Recommendation for a trailer to tow- 2019 Sabaru - Fiberglass RV


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Old 04-03-2019, 03:46 PM   #1
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Recommendation for a trailer to tow- 2019 Sabaru

We have a 2019 Subaru Outback with a 2" towing hitch. A 2019 Subaru Outback has a standard towing capacity of 2,700 lbs. We are two seniors who are minimalists campers; car camping in the back of the Subaru for up to two weeks. We are considering upgrading to a small camper to have the convenience of a toilet/shower. What type of trailer would be recommended for our vehicle and minimal camping style? Thanks.
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Old 04-03-2019, 04:32 PM   #2
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The Outback has a decent tow rating but the relatively low 200# tongue weight rating (see the manual for that and other towing caveats) means you are limited to an 1800-2000# (loaded weight) camping trailer, since you want a minimum of 10% tongue weight for stable towing.

A Scamp standard front bath model fits the bill nicely. Stick with a single LP tank to stay within the tongue weight limit. It’s available with a standard dinette/bed (45”x76”) or a large dinette/bed (54”x76”) with a smaller galley and storage closet. Electric trailer brakes are optional; you'll want them.

This forum is about all-molded fiberglass trailers, but of course, there are other small, lightweight options, from tent trailers to teardrops. Don’t know much else under 2000# with a wet bath, though.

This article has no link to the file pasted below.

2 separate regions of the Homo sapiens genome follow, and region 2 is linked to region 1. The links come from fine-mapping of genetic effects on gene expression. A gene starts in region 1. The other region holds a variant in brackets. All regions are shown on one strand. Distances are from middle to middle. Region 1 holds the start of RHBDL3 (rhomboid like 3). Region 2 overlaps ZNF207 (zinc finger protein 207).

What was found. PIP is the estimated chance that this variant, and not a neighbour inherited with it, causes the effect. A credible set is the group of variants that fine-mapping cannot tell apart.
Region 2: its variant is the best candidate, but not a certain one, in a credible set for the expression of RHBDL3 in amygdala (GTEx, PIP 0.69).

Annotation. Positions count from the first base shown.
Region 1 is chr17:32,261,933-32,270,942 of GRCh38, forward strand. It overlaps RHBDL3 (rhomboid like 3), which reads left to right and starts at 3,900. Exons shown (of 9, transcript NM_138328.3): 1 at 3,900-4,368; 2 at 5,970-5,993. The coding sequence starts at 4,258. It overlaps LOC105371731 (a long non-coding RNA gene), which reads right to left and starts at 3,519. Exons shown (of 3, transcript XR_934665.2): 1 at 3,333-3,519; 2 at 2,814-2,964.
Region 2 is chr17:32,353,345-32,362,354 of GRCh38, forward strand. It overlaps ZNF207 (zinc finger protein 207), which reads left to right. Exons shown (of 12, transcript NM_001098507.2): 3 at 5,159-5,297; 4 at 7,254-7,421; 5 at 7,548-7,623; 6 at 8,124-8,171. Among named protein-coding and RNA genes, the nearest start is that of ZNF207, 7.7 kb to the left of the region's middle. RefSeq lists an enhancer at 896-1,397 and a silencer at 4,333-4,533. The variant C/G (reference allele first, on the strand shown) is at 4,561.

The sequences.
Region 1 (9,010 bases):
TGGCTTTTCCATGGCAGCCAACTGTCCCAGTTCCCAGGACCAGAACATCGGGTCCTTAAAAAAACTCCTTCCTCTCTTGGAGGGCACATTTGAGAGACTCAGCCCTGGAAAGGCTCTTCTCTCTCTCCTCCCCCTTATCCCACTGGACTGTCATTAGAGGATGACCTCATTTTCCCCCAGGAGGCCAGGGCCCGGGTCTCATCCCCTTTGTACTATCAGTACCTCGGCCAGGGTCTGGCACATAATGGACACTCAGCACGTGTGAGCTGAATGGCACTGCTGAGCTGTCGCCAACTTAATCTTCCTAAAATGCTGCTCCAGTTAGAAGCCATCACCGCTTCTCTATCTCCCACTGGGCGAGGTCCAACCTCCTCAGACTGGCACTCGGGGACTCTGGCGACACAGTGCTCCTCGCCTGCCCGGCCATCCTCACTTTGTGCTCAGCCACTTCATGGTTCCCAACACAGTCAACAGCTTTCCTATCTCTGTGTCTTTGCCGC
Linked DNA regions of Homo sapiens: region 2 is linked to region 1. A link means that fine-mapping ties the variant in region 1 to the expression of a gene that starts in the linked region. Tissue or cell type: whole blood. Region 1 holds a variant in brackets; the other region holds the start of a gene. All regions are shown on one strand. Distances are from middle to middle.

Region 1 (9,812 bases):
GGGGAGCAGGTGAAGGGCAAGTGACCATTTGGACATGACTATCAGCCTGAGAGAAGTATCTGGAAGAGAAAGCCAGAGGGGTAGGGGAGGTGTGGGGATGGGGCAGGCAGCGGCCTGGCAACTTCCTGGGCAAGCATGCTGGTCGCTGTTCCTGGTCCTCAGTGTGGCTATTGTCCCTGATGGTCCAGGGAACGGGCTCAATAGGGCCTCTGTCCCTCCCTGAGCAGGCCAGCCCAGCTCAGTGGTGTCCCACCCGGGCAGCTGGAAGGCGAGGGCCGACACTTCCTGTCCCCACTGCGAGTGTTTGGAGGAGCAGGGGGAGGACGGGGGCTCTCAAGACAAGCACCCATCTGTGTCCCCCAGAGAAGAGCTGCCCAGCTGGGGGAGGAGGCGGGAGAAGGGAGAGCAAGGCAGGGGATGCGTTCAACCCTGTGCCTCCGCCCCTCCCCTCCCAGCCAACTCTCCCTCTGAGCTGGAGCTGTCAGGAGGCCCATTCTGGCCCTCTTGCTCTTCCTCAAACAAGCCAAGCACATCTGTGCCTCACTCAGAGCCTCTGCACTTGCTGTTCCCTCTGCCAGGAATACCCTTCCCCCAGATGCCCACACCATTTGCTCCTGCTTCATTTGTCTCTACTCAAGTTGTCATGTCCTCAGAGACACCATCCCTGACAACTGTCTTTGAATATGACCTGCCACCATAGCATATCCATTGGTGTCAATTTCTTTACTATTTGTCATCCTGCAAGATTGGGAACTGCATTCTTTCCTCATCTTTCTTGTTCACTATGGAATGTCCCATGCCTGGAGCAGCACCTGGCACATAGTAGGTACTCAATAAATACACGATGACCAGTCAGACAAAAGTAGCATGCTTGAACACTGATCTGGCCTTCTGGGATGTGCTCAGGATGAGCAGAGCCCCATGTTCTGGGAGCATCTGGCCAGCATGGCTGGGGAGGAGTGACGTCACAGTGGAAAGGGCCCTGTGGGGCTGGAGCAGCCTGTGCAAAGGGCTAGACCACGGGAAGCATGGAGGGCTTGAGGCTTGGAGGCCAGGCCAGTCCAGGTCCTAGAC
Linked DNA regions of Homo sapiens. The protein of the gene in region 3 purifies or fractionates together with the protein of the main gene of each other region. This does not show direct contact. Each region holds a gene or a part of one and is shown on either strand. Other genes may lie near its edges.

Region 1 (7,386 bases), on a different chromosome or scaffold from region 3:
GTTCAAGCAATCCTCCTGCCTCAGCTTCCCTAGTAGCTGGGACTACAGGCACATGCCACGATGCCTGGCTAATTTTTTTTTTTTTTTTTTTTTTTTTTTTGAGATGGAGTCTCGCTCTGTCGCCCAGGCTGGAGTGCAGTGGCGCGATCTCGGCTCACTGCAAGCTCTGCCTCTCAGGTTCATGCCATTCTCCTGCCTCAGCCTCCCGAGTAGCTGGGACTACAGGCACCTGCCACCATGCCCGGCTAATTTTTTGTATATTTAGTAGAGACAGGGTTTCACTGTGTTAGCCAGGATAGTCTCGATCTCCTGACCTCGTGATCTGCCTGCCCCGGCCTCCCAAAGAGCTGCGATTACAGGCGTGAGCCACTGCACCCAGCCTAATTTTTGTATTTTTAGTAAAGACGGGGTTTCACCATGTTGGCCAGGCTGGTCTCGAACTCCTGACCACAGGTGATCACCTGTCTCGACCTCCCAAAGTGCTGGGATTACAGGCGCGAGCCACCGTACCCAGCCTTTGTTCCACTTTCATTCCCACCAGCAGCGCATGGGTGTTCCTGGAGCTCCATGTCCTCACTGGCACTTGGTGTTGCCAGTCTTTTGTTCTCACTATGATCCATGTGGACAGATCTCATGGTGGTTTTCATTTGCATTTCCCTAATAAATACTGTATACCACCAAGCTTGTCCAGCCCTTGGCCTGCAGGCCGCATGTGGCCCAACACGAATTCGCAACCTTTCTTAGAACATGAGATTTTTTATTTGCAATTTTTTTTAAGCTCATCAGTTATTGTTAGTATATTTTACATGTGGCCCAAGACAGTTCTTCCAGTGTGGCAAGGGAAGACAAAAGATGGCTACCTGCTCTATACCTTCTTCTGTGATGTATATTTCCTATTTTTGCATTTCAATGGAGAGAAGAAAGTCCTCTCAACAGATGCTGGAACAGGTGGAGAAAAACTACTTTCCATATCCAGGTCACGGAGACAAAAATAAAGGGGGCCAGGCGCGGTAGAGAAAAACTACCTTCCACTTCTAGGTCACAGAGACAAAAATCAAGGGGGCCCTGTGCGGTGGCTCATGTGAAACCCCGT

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Old 04-03-2019, 06:11 PM   #3
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+1 to the Scamp 13 with the front bath. Note that in the world of FG trailers, a 13 foot model only has a ten foot body on it. To get a bath, you have to give up something else. The something else is typically a front gaucho "couch" that makes into a set of bunk beds. The gaucho gives you a place to sit without taking up the bed every morning and making it back up every evening (which gets old!)

Don't get misled by trailer dry weights. Check weights in the real world. Manufacturer dry weights understate the actual weight that you will be pulling.

If we ever replace my wife's Honda Element, we will probably get an Outback. I would then use the Outback to pull my Trillium 1300. The Element is just too underpowered for that job, so I use my F150 (tow vehicle for the Escape 19).
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Old 04-03-2019, 07:15 PM   #4
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We appreciate all the reliable info.
Thank you.
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Old 04-03-2019, 07:21 PM   #5
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Another one to consider is a little joe made by weiscraft .... not real common... I was luck to find one a few weeks ago
Just picked it up in no California.... my wife and I love it ours is without a bathroom but they do make a model with one
We use a porta potty
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Old 04-03-2019, 07:23 PM   #6
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Thanks Thrifty Bill. Since the Scamp 13'= 10ft of living space will the Subaru pull a Scamp 16'? Specs say weight is1750-2000 lb & Tongue weight 165lbs
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Old 04-03-2019, 07:44 PM   #7
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I haven't heard of the Little Joe. I'll check them out. Thanks!
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Old 04-04-2019, 12:20 AM   #8